In this study, we used core Galaxy tools complemented with customized scripts to make the analysis of porcine small RNA as straightforward as possible. We specifically included sequences of well-annotated species from various sequence databases to improve the annotation of the sequences found in the small RNA-seq results. This strategy allowed the identification of sequence fragments derived from rRNAs and tRNAs as well as other ncRNAs or mRNAse. Furthermore, a strategy to analyze variant isoforms of miRNAs (isomiRs) was developed [13, 58], increasing the percentage of annotated sequences and thereby adding additional information to the subsequent statistical data analysis of each expressed small RNA.

Earlier studies aimed at standing the role of differential miRNA expression patterns in embryonic and fetal preimplantation development and in embryo/feto-maternal interactions in pigs [13, 15, 59, 60, 61, 62] (Flöter et al, under review). In contrast, the present study focused on the hatched blastocyst prior to conceptus elongation and specifically explored effects of a maternal estradiol-17 Open image in new window exposition on embryonic miRNA patterns. To our knowledge, this is the first study investigating sex-specific miRNA profiles including isomiRs of single preimplantation embryos.

Development of a small RNA-seq analysis pipeline for incompletely annotated species

The pig served as large animal model for the effect of endocrine disrupting chemicals in humans. Compared to rodents, it better resembles the women regarding the endogenous placental estrogen production during fetal development [6]. However, working with incompletely annotated species such as the pig makes the analysis of small RNA-seq data sets much more difficult compared to human or mouse. In pig, the miRNA annotation is rather incomplete with respect to the relatively low number of annotated miRNAs (342) that can be found in miRBase (version 21). Therefore, a corresponding analysis pipeline requires an approach that is focused on annotation of new miRNAs. The approach used in the present study is based on sequence comparison (BLAST) of the sequences obtained from small RNA-seq to various sequences derived from the pig, next to different types of transcripts from cattle and human. Since the generation of small RNA-seq libraries does not specifically select miRNA sequences [63], further potential source sequences have to be included such as rRNAs, tRNAs, and other ncRNAs in addition to the available precursor (pre-) and mature miRNAs. Particularly, fragments of tRNAs, rRNAs or other small ncRNAs have been falsely identified as miRNAs based on their respective size [64, 65]. The comparison of the results of the new analysis pipeline to a standard miRNA analysis pipeline (miRDeep2) revealed differences and some limitations, mainly on the side of miRDeep2. In particular, the mapping to other ncRNAs including tRNAs in the new pipeline turned out to be a great improvement to prevent misannotation of miRNAs. Both tools detected similar numbers of miRNA sequences, but only 62% of the sequences assigned to miRNAs were overlapping. The analysis of the non-overlapping sequences revealed that 1074 potential miRNA sequences from the miRDeep2 tool were derived from other ncRNAs such as rRNAs, tRNAs or other ncRNA classes. Other studies also noticed the problem of wrongly annotated miRNAs that were actually derived from tRNAs [64, 65]. Venkatesh et al. stated that such sequences would represent two new classes of regulatory non-coding small RNAs that are derived from the cleavage of pre-existing tRNAs, namely tRFs and tiRNAs. Schopman et al. (2010) concluded that such small RNA fragments described as miRNAs in miRBase are likely derived from tRNA processing. In our study, the respective sequences were present in a size range of miRNAs up to about 100 nt and were all covering the same tRNA sequence. Schopman et al. (2010) also concluded that the rapid release of data from small RNA-seq projects would lead to a misannotation of miRNAs in databases such as miRBase. Especially sequences derived from fragments of rRNAs and tRNAs are often highly abundant and present in varying percentages in small RNA libraries. This might introduce a severe bias in estimating miRNA expression levels and thereby affecting the detection of differentially expressed miRNAs.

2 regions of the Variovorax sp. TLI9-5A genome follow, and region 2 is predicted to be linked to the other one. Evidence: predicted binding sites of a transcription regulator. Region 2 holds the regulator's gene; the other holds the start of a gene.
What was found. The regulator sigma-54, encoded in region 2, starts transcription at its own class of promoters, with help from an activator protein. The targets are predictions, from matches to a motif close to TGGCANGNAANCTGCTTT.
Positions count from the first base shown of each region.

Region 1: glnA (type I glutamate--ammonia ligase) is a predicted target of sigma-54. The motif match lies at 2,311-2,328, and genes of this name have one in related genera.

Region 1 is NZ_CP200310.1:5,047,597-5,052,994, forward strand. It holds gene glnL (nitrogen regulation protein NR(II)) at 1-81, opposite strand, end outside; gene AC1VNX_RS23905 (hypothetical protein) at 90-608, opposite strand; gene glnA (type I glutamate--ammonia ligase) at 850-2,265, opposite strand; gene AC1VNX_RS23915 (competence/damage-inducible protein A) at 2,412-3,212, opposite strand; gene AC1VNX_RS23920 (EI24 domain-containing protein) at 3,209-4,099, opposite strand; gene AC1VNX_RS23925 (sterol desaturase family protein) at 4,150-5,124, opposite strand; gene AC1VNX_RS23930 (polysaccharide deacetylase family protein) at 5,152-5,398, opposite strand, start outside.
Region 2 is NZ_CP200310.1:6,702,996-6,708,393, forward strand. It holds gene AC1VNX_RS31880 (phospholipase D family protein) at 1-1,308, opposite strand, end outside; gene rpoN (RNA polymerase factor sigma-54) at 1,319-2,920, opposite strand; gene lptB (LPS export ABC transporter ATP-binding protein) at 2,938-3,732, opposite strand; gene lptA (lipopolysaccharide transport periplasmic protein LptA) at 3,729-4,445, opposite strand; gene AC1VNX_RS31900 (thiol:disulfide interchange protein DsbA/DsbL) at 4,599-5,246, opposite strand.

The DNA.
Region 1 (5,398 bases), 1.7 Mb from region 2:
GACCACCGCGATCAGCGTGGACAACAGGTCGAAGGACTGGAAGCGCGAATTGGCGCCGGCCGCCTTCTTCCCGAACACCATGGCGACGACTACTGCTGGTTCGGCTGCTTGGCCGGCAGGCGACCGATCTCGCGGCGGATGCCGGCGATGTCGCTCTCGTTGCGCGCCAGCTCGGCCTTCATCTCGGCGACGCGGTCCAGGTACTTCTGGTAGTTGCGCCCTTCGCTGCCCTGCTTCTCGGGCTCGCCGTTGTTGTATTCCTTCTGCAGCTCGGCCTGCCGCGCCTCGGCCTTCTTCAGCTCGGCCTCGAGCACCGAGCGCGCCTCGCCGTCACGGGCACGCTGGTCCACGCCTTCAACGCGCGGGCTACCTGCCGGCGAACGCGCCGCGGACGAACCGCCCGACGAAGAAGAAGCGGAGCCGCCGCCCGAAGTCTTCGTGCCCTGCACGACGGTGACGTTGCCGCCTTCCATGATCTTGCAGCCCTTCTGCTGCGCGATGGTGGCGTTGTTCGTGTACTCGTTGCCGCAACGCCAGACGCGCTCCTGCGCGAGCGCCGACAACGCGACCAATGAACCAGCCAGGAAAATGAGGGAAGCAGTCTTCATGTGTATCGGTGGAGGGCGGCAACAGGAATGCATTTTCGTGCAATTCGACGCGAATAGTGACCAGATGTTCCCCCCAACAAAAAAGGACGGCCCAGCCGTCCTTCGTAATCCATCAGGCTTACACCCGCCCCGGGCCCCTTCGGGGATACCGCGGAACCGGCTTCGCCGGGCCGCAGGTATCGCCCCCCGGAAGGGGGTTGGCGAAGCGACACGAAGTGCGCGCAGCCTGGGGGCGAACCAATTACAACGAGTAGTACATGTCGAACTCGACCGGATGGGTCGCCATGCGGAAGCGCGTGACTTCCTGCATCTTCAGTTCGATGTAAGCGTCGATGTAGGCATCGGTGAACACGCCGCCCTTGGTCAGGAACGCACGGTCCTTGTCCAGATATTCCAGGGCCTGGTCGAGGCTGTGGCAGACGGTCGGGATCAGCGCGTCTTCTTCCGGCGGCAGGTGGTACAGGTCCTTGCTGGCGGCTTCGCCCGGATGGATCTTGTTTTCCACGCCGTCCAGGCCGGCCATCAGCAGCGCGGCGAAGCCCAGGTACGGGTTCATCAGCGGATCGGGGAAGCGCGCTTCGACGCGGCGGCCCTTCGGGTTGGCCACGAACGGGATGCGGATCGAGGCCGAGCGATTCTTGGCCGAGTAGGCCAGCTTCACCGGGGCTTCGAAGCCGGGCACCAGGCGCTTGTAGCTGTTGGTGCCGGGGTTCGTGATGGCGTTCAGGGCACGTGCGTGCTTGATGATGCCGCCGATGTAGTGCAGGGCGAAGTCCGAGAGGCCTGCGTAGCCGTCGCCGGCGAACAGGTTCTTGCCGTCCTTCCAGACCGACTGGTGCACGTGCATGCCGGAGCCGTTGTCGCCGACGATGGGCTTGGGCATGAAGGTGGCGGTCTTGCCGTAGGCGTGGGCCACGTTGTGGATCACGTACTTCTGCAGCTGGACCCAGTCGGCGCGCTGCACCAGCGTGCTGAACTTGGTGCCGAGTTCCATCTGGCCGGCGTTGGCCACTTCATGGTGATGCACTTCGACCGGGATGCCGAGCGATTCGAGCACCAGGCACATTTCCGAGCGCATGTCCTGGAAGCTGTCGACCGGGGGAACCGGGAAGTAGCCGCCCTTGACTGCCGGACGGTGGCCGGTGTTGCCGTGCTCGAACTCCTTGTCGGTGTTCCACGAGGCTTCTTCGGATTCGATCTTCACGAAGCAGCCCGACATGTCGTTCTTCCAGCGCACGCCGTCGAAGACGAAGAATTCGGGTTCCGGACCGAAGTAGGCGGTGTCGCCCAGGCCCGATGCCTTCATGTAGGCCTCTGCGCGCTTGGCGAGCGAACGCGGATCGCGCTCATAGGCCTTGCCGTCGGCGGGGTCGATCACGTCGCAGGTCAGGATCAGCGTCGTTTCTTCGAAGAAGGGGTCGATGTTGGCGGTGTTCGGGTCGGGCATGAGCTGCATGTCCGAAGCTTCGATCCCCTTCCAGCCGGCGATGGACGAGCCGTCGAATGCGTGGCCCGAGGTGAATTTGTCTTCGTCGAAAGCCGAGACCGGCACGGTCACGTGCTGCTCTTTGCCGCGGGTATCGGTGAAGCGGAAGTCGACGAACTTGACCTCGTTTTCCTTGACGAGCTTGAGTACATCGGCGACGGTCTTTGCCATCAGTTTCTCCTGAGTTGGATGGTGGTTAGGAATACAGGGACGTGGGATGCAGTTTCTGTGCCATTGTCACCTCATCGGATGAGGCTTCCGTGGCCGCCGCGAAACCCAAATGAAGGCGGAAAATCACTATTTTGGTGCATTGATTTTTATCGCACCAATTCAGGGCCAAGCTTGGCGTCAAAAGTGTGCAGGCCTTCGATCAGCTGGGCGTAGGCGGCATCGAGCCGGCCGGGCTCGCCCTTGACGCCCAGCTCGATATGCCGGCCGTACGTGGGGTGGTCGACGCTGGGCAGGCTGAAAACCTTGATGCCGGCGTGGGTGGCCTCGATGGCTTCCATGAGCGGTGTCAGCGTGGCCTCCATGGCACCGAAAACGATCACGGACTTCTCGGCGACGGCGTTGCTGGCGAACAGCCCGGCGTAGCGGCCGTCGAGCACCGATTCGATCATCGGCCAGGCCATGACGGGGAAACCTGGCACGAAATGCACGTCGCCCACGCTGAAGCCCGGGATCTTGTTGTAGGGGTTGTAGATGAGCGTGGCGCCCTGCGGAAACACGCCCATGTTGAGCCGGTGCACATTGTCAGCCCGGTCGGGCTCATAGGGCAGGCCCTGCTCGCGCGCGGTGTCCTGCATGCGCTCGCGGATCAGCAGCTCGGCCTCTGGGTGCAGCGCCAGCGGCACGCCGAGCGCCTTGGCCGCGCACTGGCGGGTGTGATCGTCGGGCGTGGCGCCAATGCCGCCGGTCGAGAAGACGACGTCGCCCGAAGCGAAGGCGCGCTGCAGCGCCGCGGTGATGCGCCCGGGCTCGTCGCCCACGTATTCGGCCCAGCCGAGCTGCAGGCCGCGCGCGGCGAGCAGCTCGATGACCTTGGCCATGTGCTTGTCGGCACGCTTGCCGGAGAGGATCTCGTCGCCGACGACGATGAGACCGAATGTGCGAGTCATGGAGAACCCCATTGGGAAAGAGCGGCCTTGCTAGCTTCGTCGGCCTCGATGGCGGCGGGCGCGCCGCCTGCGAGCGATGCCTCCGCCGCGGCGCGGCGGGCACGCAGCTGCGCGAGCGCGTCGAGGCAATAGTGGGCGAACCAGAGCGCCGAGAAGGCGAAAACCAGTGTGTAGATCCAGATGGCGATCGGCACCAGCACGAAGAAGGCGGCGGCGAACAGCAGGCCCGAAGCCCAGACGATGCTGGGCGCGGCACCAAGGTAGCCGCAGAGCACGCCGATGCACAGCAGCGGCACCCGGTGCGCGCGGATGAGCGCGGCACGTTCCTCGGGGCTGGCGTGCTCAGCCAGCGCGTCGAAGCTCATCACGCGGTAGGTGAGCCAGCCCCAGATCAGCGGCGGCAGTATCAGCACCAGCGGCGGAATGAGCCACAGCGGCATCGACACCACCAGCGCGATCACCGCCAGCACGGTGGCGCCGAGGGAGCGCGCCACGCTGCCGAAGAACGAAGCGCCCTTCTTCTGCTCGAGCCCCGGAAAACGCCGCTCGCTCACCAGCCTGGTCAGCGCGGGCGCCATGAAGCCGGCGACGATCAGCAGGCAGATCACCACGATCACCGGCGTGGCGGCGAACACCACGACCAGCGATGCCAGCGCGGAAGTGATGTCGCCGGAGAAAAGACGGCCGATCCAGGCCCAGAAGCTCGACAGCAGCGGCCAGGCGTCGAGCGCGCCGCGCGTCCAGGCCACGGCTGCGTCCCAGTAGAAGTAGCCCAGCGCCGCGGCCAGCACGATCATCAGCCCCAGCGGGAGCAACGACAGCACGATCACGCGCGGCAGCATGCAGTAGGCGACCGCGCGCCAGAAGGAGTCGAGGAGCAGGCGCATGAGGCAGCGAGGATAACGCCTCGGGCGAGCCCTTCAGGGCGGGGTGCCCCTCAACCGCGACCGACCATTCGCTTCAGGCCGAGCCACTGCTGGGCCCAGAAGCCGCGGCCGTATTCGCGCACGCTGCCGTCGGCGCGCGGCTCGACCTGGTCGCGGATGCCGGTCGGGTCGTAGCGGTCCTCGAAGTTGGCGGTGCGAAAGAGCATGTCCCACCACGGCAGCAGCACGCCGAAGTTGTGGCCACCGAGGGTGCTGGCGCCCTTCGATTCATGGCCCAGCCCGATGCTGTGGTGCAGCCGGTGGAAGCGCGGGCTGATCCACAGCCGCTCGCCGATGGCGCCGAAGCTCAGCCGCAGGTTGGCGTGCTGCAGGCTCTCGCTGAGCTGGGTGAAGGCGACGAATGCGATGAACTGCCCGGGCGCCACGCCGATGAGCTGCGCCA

Effects of a maternal estradiol-17 Open image in new window treatment and of the sex of the embryo on miRNA expression in blastocysts

We recently demonstrated that the maternal low-dose estradiol-17 Open image in new window treatment led to a perturbed endometrial mRNA expression profile of sows as well as their developing blastocysts [12] (Flöter et al, under review). This is of particular note, as low estradiol-17 Open image in new window doses, considered to exert no effect, were applied [6]. Because we found a shift in body composition [6] and bone density [11] in male and female offspring, respectively, we considered a sex-specific intergenerational epigenetic epigenetic reprogramming imposed as early as the preimplantation phase. Recently, it has been shown that the biogenesis of uterine miRNAs is steroidal regulation [66]. Therefore, we hypothesized that the maternal oral E2 exposure could lead to an inference with normal miRNA expression in the early embryo. This could be attributed to a direct estradiol-17 Open image in new window impact on the embryo on the one hand or through perturbations of the endometrial secretions due to the estrogen treatment leading to changes in the uterine milieu (Flöter et al, under review), that could in turn have effects on the developing embryo.